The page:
In meditation, we try to allow the wisdom mind to take over in order to reach a state of neutrality. Think about the times that you have been so worked up that you said to yourself "Okay, I just need a moment. I just need to sit." This is similar to meditation when the goal is to relax the mind and the body.
We like to compare the emotional mind to a monkey, which is jumping from tree to tree in search of food. The breath is to the mind what a banana is to the monkey: as the banana calms the monkey's hunger, so too will breathing ease the restless mind. Allow each thought to pass without becoming emotionally involved. Soon, the thoughts should flow less and less until you reach a semi-sleeping state. As you become more familiar with this state, you will know what to search for and how to get there. With enough practice, it may take as little as thirty seconds to a minute to reach this point. But to begin with, just focus on trying to achieve this semi-sleeping state before the second segment begins.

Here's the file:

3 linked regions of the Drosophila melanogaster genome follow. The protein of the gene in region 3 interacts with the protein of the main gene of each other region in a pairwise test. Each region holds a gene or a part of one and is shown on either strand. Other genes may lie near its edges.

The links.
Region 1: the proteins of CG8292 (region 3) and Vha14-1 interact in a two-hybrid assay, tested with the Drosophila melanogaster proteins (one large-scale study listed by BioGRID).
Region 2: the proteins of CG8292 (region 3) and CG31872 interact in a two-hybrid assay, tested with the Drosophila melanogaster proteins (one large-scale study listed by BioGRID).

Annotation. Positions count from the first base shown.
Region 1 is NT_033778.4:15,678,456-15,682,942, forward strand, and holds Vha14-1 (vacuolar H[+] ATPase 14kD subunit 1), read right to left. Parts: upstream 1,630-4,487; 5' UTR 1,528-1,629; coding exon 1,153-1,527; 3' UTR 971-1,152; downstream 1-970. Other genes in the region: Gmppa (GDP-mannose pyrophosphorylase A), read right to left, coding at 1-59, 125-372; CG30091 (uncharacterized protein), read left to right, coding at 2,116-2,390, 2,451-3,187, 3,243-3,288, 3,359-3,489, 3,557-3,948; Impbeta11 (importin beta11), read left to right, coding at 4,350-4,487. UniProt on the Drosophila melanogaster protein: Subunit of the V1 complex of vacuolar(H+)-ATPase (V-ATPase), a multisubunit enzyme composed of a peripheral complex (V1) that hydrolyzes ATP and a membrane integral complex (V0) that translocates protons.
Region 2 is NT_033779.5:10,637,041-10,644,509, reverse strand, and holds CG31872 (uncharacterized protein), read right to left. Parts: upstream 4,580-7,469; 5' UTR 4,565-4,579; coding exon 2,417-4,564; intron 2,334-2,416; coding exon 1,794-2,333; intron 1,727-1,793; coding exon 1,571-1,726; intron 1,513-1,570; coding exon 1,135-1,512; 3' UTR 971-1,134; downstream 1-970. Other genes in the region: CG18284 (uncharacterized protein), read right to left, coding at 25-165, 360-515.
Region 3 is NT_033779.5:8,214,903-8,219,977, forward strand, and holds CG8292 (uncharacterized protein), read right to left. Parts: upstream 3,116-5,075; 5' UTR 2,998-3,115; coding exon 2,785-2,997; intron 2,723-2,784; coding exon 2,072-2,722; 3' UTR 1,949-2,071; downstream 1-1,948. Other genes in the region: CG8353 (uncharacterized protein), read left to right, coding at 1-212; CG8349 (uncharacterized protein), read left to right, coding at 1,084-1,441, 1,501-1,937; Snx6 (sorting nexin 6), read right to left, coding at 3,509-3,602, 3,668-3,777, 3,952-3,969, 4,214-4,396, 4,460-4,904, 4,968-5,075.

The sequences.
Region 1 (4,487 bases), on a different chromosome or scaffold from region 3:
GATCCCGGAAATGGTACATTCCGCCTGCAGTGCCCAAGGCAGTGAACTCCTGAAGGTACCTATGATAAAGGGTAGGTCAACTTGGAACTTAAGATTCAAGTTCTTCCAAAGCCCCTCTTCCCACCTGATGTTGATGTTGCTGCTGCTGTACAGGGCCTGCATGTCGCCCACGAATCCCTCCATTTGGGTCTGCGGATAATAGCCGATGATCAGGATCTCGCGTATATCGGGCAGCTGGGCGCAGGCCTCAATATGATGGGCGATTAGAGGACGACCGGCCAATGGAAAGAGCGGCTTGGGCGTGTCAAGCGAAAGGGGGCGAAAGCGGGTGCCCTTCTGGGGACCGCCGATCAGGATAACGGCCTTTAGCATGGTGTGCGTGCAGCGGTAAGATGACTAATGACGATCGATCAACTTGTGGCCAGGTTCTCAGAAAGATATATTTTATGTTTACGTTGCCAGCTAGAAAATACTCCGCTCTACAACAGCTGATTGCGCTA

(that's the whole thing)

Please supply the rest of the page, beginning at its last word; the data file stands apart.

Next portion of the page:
Once you have achieved a semi-sleeping state, the next step is to find the energy centers and condense the energy around them. The upper energy center, also known as the upper dan tian (dān tiān 丹田), is located within the limbic system, a group of brain structures beneath the cerebral cortex. The lower center, or lower dan tian, is located within the digestive system. Each center performs a different function; the upper dan tian houses the mind and spirit while the lower dan tian preserves and stores energy. Think of the body as a machine: the lower center supplies the energy, while the upper center determines how the machine will use that energy. When these two energy centers are out of sync, the machine might act dysfunctional, causing harm to itself or others. But when the two centers are synchronized, then the machine can operate harmoniously and with purpose. When your two energy centers act in concert with one another, they are no longer two separate entities, but rather two parts of a single, smoothly operating machine.